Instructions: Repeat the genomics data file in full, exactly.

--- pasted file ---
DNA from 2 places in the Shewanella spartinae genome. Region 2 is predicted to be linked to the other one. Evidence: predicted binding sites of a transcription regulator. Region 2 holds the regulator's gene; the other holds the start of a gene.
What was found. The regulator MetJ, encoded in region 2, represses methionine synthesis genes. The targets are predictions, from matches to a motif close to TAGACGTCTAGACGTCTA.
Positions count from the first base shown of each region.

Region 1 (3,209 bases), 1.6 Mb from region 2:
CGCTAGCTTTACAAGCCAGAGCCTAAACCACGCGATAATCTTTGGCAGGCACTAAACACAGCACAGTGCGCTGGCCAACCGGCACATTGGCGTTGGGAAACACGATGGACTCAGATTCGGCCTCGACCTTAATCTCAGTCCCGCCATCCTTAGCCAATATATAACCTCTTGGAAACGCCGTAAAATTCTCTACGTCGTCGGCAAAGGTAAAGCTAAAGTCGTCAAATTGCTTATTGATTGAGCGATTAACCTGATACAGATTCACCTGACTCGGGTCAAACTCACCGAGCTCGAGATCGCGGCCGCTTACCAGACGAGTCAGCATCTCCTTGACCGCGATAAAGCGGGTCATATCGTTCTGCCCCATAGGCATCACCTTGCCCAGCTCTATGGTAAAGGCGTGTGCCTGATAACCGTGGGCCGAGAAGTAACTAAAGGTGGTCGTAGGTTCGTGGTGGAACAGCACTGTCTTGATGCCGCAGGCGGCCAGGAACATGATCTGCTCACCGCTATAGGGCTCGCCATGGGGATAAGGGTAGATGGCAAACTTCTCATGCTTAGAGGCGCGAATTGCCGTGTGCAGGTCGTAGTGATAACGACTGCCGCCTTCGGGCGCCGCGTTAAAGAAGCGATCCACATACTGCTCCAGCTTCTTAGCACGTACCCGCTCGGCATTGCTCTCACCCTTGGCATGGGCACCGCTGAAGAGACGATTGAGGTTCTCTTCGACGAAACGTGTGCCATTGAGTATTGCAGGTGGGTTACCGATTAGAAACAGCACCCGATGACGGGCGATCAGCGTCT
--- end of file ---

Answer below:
DNA from 2 places in the Shewanella spartinae genome. Region 2 is predicted to be linked to the other one. Evidence: predicted binding sites of a transcription regulator. Region 2 holds the regulator's gene; the other holds the start of a gene.
What was found. The regulator MetJ, encoded in region 2, represses methionine synthesis genes. The targets are predictions, from matches to a motif close to TAGACGTCTAGACGTCTA.
Positions count from the first base shown of each region.

Region 1 (3,209 bases), 1.6 Mb from region 2:
CGCTAGCTTTACAAGCCAGAGCCTAAACCACGCGATAATCTTTGGCAGGCACTAAACACAGCACAGTGCGCTGGCCAACCGGCACATTGGCGTTGGGAAACACGATGGACTCAGATTCGGCCTCGACCTTAATCTCAGTCCCGCCATCCTTAGCCAATATATAACCTCTTGGAAACGCCGTAAAATTCTCTACGTCGTCGGCAAAGGTAAAGCTAAAGTCGTCAAATTGCTTATTGATTGAGCGATTAACCTGATACAGATTCACCTGACTCGGGTCAAACTCACCGAGCTCGAGATCGCGGCCGCTTACCAGACGAGTCAGCATCTCCTTGACCGCGATAAAGCGGGTCATATCGTTCTGCCCCATAGGCATCACCTTGCCCAGCTCTATGGTAAAGGCGTGTGCCTGATAACCGTGGGCCGAGAAGTAACTAAAGGTGGTCGTAGGTTCGTGGTGGAACAGCACTGTCTTGATGCCGCAGGCGGCCAGGAACATGATCTGCTCACCGCTATAGGGCTCGCCATGGGGATAAGGGTAGATGGCAAACTTCTCATGCTTAGAGGCGCGAATTGCCGTGTGCAGGTCGTAGTGATAACGACTGCCGCCTTCGGGCGCCGCGTTAAAGAAGCGATCCACATACTGCTCCAGCTTCTTAGCACGTACCCGCTCGGCATTGCTCTCACCCTTGGCATGGGCACCGCTGAAGAGACGATTGAGGTTCTCTTCGACGAAACGTGTGCCATTGAGTATTGCAGGTGGGTTACCGATTAGAAACAGCACCCGATGACGGGCGATCAGCGTCT